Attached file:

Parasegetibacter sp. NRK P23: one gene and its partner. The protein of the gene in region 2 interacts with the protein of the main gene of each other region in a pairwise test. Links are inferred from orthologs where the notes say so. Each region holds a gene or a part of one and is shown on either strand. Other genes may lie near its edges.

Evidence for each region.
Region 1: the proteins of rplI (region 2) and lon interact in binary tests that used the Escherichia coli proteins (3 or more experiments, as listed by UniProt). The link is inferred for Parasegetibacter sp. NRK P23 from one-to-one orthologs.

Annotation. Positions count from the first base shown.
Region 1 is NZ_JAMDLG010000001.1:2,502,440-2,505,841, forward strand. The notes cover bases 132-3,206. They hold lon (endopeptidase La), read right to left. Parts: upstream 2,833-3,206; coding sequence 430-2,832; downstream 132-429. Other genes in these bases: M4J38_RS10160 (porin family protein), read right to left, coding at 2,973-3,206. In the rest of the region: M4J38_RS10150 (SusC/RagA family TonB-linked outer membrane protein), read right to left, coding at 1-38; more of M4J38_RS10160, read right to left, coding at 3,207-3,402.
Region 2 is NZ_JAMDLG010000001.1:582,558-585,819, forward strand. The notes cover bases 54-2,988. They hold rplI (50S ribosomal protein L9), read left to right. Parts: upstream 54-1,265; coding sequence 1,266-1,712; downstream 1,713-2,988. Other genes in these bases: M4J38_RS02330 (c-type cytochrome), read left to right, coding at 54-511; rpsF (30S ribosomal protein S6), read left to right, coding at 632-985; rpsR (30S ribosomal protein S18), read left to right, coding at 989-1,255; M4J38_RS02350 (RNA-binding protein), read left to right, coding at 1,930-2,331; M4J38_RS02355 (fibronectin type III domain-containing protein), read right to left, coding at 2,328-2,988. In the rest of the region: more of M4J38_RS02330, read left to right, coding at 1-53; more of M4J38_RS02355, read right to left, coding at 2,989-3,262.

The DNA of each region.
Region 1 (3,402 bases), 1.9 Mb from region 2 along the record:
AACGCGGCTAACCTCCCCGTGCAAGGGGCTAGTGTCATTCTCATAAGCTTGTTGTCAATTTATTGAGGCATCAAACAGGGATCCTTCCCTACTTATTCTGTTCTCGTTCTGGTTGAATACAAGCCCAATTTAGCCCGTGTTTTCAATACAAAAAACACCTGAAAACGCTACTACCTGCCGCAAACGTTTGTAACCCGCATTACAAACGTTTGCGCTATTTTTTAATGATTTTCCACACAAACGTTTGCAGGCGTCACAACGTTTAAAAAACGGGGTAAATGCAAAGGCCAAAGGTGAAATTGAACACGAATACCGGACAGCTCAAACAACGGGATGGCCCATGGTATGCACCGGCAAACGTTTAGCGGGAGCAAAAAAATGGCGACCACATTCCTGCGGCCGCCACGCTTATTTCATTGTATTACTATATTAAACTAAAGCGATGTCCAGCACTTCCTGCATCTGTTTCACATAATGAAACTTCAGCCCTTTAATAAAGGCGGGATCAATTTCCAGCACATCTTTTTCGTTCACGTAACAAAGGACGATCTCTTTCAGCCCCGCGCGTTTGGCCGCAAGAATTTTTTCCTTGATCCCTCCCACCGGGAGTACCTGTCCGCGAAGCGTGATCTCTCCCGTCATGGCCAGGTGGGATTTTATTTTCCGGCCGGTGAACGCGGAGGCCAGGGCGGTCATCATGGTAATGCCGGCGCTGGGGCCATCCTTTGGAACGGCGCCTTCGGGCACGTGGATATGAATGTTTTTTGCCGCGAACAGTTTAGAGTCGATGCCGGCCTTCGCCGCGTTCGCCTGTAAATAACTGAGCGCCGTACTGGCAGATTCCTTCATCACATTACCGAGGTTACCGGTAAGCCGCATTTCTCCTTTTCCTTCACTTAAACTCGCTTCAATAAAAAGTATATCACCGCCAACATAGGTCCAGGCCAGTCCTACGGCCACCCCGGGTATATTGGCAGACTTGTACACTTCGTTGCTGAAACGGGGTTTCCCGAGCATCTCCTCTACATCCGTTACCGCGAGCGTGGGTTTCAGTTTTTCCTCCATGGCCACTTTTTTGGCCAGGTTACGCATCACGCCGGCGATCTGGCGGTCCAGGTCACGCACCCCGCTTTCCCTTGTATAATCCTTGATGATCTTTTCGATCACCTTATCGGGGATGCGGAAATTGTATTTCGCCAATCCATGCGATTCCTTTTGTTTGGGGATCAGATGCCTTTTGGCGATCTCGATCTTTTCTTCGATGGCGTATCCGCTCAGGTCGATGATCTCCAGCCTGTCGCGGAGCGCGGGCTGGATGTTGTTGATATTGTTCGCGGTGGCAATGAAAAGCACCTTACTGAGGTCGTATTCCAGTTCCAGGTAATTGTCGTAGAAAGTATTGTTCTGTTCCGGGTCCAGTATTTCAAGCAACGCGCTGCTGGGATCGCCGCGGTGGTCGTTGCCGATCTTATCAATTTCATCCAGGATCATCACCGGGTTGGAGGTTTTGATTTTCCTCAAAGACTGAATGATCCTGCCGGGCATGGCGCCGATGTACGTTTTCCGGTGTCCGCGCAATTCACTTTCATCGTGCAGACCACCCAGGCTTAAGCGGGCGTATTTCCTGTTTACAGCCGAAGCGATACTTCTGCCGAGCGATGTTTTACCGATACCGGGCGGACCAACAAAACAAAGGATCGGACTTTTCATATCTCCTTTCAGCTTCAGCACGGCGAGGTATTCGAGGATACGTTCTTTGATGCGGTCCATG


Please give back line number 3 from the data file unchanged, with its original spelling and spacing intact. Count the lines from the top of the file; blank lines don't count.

Region 1: the proteins of rplI (region 2) and lon interact in binary tests that used the Escherichia coli proteins (3 or more experiments, as listed by UniProt). The link is inferred for Parasegetibacter sp. NRK P23 from one-to-one orthologs.